In Memoriam: Brian Jacques

Posted: February 7, 2011 in Fly-By-Night
Tags: , , , ,

This past weekend, British author Brian Jacques, creator of the Redwall series, died of a heart attack. He was 71.

My grandmother gave me a copy of the original Redwall novel for my ninth birthday. She didn’t know it was the first book of a series, or that it was first published the same year I was born; she’d simply seen it and thought of me. Being a stubborn, contrary child, my usual reaction to being told I’d like something was to try and dislike it as swiftly as possible, just to prove how unpredictable I was, but grandma didn’t go down that road. She just gave me the book, and waited. The front cover showed a rearing horse hitched to a rat-filled wagon. The sky and surrounding air were tinged with purple, and in the background was a red stone abbey situated in a lush forest. It drew me in. And so, because it was a birthday present, because nobody had tried to preempt my tastes by telling me I’d like it, because the cover intrigued me, I started reading.

And was instantly hooked.

I can’t remember how I found out about the rest of the books in the series. What I do know is that I bought every single one, read them in order, then waited and waited and waited what felt like an interminable length of time for the next book, The Pearls of Lutra, to be released, a pattern which went on to dominate my childhood. Just as Jacques wrote slightly more than a book a year for twenty years, so did I reread his work on what averaged out as an annual basis, only slowing down as the gap between my own age and that of the intended audience grew too large to ignore. Even so, I kept up with Redwall until 2004, the year I started at university; the last five books are the only ones I’ve never read. That’s a long time to be under an author’s wing, but when the author is somebody like Brian Jacques, it’s definitely a good thing.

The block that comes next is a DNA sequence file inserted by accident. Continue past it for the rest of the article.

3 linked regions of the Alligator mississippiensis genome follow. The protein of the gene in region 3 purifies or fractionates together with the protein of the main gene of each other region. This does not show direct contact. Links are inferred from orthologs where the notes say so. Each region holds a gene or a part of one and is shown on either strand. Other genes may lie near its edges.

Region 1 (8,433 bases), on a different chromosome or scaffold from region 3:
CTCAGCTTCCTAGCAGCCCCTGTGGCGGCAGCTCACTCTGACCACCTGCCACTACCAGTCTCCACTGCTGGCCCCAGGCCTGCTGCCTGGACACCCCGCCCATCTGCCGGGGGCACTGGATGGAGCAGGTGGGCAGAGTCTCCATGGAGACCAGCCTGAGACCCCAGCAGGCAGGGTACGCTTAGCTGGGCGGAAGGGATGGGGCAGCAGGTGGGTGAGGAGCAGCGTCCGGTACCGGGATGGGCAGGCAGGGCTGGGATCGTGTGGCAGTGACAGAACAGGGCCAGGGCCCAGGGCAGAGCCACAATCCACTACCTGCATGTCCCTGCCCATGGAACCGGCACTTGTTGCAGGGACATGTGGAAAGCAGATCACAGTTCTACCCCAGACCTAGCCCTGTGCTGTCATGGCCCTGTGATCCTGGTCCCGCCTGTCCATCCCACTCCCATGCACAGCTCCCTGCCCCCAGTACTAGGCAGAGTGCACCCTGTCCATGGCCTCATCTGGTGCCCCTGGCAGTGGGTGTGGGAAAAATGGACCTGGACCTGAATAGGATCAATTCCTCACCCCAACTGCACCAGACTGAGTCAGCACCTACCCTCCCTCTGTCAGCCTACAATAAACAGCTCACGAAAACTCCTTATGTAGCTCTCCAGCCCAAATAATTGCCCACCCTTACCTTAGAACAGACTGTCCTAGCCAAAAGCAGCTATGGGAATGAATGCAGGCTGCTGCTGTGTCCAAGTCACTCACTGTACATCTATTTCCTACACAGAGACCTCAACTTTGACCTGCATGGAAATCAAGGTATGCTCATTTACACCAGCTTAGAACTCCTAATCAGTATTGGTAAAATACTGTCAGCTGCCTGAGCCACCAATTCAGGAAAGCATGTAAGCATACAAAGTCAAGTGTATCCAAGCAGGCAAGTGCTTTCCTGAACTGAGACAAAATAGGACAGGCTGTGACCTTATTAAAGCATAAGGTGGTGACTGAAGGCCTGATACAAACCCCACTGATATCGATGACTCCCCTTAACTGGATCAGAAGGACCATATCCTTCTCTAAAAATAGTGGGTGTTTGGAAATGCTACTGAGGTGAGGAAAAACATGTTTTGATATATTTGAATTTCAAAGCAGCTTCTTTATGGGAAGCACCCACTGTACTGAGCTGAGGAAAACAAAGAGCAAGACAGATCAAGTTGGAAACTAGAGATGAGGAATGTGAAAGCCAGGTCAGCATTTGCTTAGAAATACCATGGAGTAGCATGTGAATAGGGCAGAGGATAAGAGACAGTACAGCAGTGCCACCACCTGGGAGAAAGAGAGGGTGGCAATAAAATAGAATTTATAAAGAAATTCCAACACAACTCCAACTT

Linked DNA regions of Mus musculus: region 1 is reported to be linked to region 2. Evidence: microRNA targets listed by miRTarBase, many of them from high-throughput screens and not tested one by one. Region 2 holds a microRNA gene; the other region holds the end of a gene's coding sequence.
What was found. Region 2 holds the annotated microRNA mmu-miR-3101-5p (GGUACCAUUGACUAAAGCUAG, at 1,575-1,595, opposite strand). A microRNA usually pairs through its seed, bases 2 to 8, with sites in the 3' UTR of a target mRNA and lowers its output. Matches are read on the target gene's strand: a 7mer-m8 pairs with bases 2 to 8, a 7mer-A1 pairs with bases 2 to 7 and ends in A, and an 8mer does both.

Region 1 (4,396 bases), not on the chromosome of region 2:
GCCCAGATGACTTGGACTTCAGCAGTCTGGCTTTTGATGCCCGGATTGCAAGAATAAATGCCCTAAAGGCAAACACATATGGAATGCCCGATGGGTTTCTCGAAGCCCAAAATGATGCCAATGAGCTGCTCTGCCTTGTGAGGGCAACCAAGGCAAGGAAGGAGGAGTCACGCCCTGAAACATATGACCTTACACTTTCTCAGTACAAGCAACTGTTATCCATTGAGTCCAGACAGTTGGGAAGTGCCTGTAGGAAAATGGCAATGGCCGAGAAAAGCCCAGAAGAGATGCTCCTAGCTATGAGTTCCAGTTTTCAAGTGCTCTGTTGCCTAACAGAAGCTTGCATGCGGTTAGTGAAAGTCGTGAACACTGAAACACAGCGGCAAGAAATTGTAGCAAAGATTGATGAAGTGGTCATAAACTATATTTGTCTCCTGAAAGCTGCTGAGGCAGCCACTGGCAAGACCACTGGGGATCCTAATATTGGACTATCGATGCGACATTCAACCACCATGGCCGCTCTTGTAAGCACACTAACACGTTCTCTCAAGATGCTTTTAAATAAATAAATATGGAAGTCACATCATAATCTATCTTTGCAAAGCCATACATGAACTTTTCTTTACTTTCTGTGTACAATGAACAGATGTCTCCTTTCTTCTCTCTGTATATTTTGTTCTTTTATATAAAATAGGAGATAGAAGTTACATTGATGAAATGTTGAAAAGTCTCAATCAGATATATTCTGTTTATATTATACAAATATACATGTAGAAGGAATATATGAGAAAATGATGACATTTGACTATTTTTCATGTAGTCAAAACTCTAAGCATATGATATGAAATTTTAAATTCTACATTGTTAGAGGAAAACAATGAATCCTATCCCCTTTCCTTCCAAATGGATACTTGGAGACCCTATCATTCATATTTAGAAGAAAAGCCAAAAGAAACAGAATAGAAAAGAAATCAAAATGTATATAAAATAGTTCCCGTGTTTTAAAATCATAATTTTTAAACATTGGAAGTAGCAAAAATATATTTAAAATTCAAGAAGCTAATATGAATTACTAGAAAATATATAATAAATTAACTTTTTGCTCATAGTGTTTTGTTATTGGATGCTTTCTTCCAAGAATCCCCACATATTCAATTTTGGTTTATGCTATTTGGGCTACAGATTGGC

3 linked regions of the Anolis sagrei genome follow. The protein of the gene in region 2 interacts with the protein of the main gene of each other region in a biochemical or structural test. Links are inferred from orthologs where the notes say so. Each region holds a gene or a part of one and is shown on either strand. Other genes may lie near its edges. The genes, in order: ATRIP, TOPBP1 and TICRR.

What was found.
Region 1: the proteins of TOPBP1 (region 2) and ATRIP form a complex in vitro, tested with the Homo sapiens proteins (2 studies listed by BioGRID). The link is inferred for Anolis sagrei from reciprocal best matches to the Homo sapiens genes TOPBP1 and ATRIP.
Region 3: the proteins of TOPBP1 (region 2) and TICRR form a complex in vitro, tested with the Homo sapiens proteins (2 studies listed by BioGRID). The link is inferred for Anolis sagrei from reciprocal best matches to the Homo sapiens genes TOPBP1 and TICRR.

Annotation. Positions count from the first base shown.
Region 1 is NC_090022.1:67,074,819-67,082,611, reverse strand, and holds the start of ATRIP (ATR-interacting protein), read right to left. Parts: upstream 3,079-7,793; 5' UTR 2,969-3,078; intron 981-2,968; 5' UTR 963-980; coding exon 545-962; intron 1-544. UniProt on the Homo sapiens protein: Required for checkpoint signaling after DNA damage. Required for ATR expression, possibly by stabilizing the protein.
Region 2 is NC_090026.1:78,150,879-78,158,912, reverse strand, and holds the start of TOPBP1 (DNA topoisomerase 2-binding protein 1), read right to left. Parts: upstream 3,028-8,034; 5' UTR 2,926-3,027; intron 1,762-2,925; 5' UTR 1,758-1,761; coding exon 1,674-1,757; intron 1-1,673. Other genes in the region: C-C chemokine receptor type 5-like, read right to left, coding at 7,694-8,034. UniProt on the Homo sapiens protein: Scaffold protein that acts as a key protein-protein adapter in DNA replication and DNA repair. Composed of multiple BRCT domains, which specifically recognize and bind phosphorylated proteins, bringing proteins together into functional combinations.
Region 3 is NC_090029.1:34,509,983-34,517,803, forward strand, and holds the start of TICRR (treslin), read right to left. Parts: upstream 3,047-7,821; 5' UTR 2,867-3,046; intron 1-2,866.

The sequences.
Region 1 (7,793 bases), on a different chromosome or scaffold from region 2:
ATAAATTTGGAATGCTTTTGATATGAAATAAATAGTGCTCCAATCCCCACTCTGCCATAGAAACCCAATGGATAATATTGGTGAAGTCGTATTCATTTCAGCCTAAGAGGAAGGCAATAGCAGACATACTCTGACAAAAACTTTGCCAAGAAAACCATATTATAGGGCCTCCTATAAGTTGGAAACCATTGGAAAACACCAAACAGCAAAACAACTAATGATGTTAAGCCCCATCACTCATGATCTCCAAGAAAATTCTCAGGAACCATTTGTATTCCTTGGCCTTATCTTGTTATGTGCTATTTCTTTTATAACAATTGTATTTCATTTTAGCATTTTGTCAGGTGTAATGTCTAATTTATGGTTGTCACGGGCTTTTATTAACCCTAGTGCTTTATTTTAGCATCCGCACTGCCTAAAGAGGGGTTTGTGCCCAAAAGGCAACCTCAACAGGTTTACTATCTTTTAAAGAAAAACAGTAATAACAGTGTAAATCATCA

In the world of Redwall, protagonists were as often female as male; the same was true of villains. Though there were plenty of warrior characters, there were also healers, historians, builders, recluses and spiritual leaders: strength and courage had many different definitions throughout the series, and were never the sole prerogative of sword-carriers. Slavery, greed and warmongering were always the goals of various enemies; Redwallers and their allies fought for egalitarianism, charity and peace. Crucially for a young storyteller, Jacques never shied away from killing his characters, even when they were children, elderly or in love: I must have cried a hundred times reading his books, furious at the deaths of Rose and Methuselah, Piknim and Finnbarr, and yet I always came back for more. Even though it wasn’t safe, I cared about the world; and even though I feared losing them, I loved the characters. Just reading through plot summaries of his novels has brought tears to my eyes, so that suddenly, I’m nine years old again. And who knows? Maybe that means I’m not too old for Redwall, after all. Maybe I never was.

Farewell, Brian Jacques. You’ll be missed.

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